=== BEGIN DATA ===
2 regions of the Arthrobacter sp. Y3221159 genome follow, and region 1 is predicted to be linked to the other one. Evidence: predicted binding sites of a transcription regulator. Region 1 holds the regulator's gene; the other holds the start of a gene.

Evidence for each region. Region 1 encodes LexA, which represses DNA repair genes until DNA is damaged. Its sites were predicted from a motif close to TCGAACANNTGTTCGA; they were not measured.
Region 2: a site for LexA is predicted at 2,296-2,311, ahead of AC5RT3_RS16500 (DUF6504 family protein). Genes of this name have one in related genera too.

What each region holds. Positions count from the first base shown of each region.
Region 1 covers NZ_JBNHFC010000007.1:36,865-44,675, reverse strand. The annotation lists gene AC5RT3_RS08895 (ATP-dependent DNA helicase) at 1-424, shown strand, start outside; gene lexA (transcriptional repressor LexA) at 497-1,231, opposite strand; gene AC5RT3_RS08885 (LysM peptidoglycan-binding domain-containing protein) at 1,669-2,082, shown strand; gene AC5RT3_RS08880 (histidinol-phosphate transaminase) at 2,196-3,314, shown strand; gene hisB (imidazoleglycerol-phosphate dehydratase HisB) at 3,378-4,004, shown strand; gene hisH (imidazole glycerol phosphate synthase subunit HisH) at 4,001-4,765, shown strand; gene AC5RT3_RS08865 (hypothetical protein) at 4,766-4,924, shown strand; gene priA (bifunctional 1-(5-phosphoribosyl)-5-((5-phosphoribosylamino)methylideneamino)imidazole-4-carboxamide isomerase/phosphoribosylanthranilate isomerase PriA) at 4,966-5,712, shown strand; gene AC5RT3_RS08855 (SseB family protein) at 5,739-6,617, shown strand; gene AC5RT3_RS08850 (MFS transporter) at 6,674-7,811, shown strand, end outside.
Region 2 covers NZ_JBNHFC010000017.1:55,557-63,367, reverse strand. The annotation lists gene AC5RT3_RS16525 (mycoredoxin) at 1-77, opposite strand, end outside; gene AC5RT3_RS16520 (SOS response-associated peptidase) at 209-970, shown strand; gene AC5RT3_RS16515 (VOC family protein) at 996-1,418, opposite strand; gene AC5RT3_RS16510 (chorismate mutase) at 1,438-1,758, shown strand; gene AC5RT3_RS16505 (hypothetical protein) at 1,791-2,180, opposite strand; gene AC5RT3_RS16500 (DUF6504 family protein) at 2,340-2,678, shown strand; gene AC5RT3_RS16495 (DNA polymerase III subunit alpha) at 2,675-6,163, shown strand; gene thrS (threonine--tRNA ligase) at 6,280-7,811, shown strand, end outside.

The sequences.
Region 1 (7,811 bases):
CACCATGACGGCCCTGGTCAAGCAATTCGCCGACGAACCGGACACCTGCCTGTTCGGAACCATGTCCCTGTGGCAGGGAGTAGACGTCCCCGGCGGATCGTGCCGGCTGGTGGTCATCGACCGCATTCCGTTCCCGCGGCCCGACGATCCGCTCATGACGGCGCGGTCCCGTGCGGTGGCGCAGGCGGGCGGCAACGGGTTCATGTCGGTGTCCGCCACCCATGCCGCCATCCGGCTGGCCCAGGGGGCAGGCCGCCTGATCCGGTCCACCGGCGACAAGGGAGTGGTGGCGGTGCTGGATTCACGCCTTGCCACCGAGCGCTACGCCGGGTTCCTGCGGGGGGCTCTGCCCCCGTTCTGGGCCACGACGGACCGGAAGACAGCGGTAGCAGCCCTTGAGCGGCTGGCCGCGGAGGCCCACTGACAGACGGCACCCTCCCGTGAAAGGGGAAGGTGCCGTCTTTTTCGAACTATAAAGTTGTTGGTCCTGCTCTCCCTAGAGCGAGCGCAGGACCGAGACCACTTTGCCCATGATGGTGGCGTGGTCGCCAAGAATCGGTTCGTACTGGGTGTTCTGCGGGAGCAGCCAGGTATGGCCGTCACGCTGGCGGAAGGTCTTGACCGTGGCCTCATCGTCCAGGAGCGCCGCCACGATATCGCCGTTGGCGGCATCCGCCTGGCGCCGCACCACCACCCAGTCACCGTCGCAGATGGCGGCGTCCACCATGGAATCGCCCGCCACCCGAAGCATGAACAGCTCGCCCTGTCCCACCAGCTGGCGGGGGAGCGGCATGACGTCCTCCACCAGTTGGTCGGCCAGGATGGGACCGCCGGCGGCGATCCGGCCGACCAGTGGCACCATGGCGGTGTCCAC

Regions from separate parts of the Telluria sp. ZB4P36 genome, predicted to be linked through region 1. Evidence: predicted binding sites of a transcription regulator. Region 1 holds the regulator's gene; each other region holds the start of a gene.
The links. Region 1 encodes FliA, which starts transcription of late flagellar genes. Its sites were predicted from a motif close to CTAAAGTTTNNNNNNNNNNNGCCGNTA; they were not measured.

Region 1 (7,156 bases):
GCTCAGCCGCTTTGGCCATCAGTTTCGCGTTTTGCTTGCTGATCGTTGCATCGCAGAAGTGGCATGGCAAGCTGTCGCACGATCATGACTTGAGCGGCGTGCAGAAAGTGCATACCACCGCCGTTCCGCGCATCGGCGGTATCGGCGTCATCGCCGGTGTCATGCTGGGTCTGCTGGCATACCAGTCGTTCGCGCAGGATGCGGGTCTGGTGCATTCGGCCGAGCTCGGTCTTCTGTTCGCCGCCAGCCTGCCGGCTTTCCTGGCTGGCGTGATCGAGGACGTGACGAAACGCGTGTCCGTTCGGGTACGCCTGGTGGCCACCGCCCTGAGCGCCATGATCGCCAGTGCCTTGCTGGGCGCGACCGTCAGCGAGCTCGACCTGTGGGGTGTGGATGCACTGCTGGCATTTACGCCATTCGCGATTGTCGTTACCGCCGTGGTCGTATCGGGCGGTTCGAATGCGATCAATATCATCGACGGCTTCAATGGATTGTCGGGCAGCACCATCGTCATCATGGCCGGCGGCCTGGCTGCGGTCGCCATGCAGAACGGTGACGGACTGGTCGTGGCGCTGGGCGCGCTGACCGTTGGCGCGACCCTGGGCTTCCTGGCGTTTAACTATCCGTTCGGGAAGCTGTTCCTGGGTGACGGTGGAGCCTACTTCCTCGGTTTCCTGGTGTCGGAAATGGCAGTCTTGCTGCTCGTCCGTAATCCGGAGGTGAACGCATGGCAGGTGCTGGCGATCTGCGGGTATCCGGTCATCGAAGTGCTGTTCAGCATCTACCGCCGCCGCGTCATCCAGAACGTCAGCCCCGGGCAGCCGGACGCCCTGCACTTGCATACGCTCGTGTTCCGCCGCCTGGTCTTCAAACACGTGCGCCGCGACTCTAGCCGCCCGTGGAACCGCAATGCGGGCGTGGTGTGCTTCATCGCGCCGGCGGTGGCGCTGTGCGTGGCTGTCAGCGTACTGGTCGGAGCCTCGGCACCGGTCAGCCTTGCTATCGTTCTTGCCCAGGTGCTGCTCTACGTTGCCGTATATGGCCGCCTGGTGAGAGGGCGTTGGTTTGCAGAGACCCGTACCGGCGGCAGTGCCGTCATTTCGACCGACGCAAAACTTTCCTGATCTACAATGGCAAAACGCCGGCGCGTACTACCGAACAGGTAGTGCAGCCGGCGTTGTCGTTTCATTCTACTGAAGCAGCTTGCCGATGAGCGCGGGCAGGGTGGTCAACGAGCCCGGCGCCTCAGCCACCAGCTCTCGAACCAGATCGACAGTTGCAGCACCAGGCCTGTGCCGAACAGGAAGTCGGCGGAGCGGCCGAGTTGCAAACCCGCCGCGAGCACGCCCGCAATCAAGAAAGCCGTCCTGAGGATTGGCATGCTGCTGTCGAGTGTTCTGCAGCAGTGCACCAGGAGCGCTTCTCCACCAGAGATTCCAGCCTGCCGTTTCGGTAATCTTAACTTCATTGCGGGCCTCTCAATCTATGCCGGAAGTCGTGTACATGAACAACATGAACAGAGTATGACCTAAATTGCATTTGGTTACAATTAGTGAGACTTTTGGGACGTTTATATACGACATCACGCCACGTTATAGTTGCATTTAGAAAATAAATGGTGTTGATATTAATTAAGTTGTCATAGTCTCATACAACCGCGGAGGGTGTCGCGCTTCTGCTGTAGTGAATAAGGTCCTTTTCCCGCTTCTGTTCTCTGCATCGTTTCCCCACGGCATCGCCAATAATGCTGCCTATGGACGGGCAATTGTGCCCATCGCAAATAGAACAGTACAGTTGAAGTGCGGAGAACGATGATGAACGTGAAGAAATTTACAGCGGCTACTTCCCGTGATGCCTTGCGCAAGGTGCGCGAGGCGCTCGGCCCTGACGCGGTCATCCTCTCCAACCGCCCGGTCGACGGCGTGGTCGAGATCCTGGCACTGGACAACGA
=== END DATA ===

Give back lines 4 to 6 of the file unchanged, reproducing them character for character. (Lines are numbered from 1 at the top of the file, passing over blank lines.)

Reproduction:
What each region holds. Positions count from the first base shown of each region.
Region 1 covers NZ_JBNHFC010000007.1:36,865-44,675, reverse strand. The annotation lists gene AC5RT3_RS08895 (ATP-dependent DNA helicase) at 1-424, shown strand, start outside; gene lexA (transcriptional repressor LexA) at 497-1,231, opposite strand; gene AC5RT3_RS08885 (LysM peptidoglycan-binding domain-containing protein) at 1,669-2,082, shown strand; gene AC5RT3_RS08880 (histidinol-phosphate transaminase) at 2,196-3,314, shown strand; gene hisB (imidazoleglycerol-phosphate dehydratase HisB) at 3,378-4,004, shown strand; gene hisH (imidazole glycerol phosphate synthase subunit HisH) at 4,001-4,765, shown strand; gene AC5RT3_RS08865 (hypothetical protein) at 4,766-4,924, shown strand; gene priA (bifunctional 1-(5-phosphoribosyl)-5-((5-phosphoribosylamino)methylideneamino)imidazole-4-carboxamide isomerase/phosphoribosylanthranilate isomerase PriA) at 4,966-5,712, shown strand; gene AC5RT3_RS08855 (SseB family protein) at 5,739-6,617, shown strand; gene AC5RT3_RS08850 (MFS transporter) at 6,674-7,811, shown strand, end outside.
Region 2 covers NZ_JBNHFC010000017.1:55,557-63,367, reverse strand. The annotation lists gene AC5RT3_RS16525 (mycoredoxin) at 1-77, opposite strand, end outside; gene AC5RT3_RS16520 (SOS response-associated peptidase) at 209-970, shown strand; gene AC5RT3_RS16515 (VOC family protein) at 996-1,418, opposite strand; gene AC5RT3_RS16510 (chorismate mutase) at 1,438-1,758, shown strand; gene AC5RT3_RS16505 (hypothetical protein) at 1,791-2,180, opposite strand; gene AC5RT3_RS16500 (DUF6504 family protein) at 2,340-2,678, shown strand; gene AC5RT3_RS16495 (DNA polymerase III subunit alpha) at 2,675-6,163, shown strand; gene thrS (threonine--tRNA ligase) at 6,280-7,811, shown strand, end outside.